Saturday, October 1, 2011

A Blockbuster Case Yields an Unexpected Result

A Blockbuster Case Yields an Unexpected Result

WASHINGTON — People who hate Citizens United, last year’s blockbuster campaign finance decision by the Supreme Court, tend to blame it for allowing secret money from corporations and unions to flood the political landscape. But the critique is wrong on at least one point — the bit about secrecy.

An often-overlooked part of the Citizens United decision actually upheld disclosure requirements, saying that “transparency enables the electorate to make informed decisions and give proper weight to different speakers and messages.”
Lower courts have embraced the ruling, with at least nine of them relying on Citizens United to reject challenges to disclosure laws, often in cases involving political spending related to social issues. In particular, courts have rejected efforts by groups opposed tosame-sex marriage to keep their supporters and spending secret.
Put another way, you can make the argument that Citizens United has been good for gay rights. “Even Justice Scalia supports donor disclosure,” said Joe Solmonese, president of the Human Rights Campaign, a national gay rights group.
The Supreme Court has left open the possibility that secrecy may be warranted when there is hard proof of illegal harassment of supporters of controversial causes. But justices across the ideological spectrum have so far leaned toward the value of open debate.
“Requiring people to stand up in public for their political acts fosters civic courage, without which democracy is doomed,” Justice Antonin Scalia wrote in another case last year.
None of this means that existing disclosure laws are necessarily adequate. But if they are not, the fault lies with Congress and state legislatures, not the Supreme Court. You can’t blame Citizens United for everything.
It is probably true that the more important issue is not which laws have been upheld, but rather which bills were never passed. But it is also true that the Supreme Court is likely to sustain aggressive disclosure laws if they are enacted. The part of Citizens United that everyone remembers was its main ruling, allowing unlimited campaign spending by corporations and unions. The court decided that part by a 5-to-4 vote, split along the classic ideological fault line. People forget the second aspect of the decision, this one favoring disclosure and decided by a lopsided vote. Only Justice Clarence Thomas dissented.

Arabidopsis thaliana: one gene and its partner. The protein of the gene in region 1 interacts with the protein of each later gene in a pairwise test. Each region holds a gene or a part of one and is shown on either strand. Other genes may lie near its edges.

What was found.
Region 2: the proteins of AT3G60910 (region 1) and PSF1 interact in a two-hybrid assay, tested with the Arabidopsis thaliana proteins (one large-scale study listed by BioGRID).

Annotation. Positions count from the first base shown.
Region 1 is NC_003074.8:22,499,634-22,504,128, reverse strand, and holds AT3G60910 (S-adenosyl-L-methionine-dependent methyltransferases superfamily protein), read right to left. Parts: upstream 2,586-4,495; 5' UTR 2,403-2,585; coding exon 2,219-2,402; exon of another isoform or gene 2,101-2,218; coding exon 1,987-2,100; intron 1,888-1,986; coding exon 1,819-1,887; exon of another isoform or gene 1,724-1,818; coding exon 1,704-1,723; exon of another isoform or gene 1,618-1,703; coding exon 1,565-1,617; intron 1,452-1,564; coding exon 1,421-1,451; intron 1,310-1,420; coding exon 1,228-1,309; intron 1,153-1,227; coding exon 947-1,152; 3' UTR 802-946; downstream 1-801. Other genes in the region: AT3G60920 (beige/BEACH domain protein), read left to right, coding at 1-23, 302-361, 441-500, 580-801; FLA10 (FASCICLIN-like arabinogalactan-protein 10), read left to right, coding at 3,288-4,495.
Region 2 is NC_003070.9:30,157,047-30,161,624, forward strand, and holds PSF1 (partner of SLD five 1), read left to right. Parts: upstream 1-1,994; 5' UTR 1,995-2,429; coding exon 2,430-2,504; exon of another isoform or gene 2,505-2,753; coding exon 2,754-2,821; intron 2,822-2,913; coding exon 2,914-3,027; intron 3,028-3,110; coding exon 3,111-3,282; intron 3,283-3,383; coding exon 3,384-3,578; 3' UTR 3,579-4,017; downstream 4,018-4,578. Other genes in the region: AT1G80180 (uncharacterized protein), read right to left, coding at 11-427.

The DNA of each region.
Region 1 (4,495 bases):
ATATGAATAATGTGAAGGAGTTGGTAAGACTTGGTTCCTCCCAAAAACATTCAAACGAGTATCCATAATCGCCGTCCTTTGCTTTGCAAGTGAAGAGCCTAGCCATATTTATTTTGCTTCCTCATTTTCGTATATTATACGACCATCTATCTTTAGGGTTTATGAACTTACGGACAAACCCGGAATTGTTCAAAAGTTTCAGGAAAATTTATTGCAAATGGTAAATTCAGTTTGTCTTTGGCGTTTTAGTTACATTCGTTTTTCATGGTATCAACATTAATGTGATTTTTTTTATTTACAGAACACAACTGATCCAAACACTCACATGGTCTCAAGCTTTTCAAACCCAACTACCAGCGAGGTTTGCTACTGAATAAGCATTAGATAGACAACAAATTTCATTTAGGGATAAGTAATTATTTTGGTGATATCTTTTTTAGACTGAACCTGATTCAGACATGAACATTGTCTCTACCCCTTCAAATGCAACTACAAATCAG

The two parts of Citizens United are not hard to harmonize. Citizens United takes the libertarian view that people may be trusted to evaluate the messages they hear and need not be sheltered from the responsibility of critical thinking. The theory is as applicable to the marketing of soda and cigarettes as it is to that of political candidates.
Citizens United itself concerned a slashing polemical documentary about Hillary Rodham Clinton paid for by a conservative advocacy corporation that wanted to distribute the film on a video-on-demand service during the Democratic presidential primaries in 2008, when Mrs. Clinton was seeking the party’s nomination.
The five-justice majority in Citizens United said that speech about politics is at the core of what the First Amendment protects, that more speech is better than less and that the government has no business deciding who can speak or how much.
It is a small step from that reasoning to saying, as eight justices did, that it helps to know who is advancing the ideas you are evaluating. You probably trust some sources of information more than others, for instance, and you may examine an argument more skeptically if it happens to align with the speaker’s self-interest.
Richard L. Hasen, an election law specialist at the University of California, Irvine, added that political science research had shown that disclosure could provide voters with useful information. “If all I tell you about a candidate is that he is backed by the N.R.A. or Planned Parenthood, that is all many voters need to know,” he said. “The disclosure serves a shortcut function.”
James Bopp Jr., a driving force behind the Citizens United case and a leading critic of campaign finance regulation, acknowledged that his side had been on something of a losing streak in disclosure cases, including in a pair of decisions last month from the United States Court of Appeals for the First Circuit, in Boston, that upheld laws fromMaine and Rhode Island requiring the disclosure of election-related spending.
“It is true,” Mr. Bopp said, “that some courts, particularly most recently the First Circuit, have treated Citizens United’s endorsement of disclosure as novel, which it isn’t, but also as carte blanche for any regulation.”
Mr. Bopp is right that the Supreme Court has long been comfortable with disclosure requirements. But Ciara Torres-Spelliscy, a law professor at Stetson University in Florida, said that lower courts had in the years before Citizens United grown skeptical of compulsory transparency, sometimes saying that it chilled First Amendment rights by imposing burdensome reporting requirements. “Before Citizens United, there was a very alarming trend in this area,” she said.
In a recent article in the Georgia State University Law Review, Professor Torres-Spelliscy described “the dramatic 180-degree turn that the law has taken” in the wake of Citizens United on the issue of disclosure.
These days, Professor Hasen said, “lower courts have been taking their cue from Citizens United that disclosure laws, even if they are intrusive, are constitutional.

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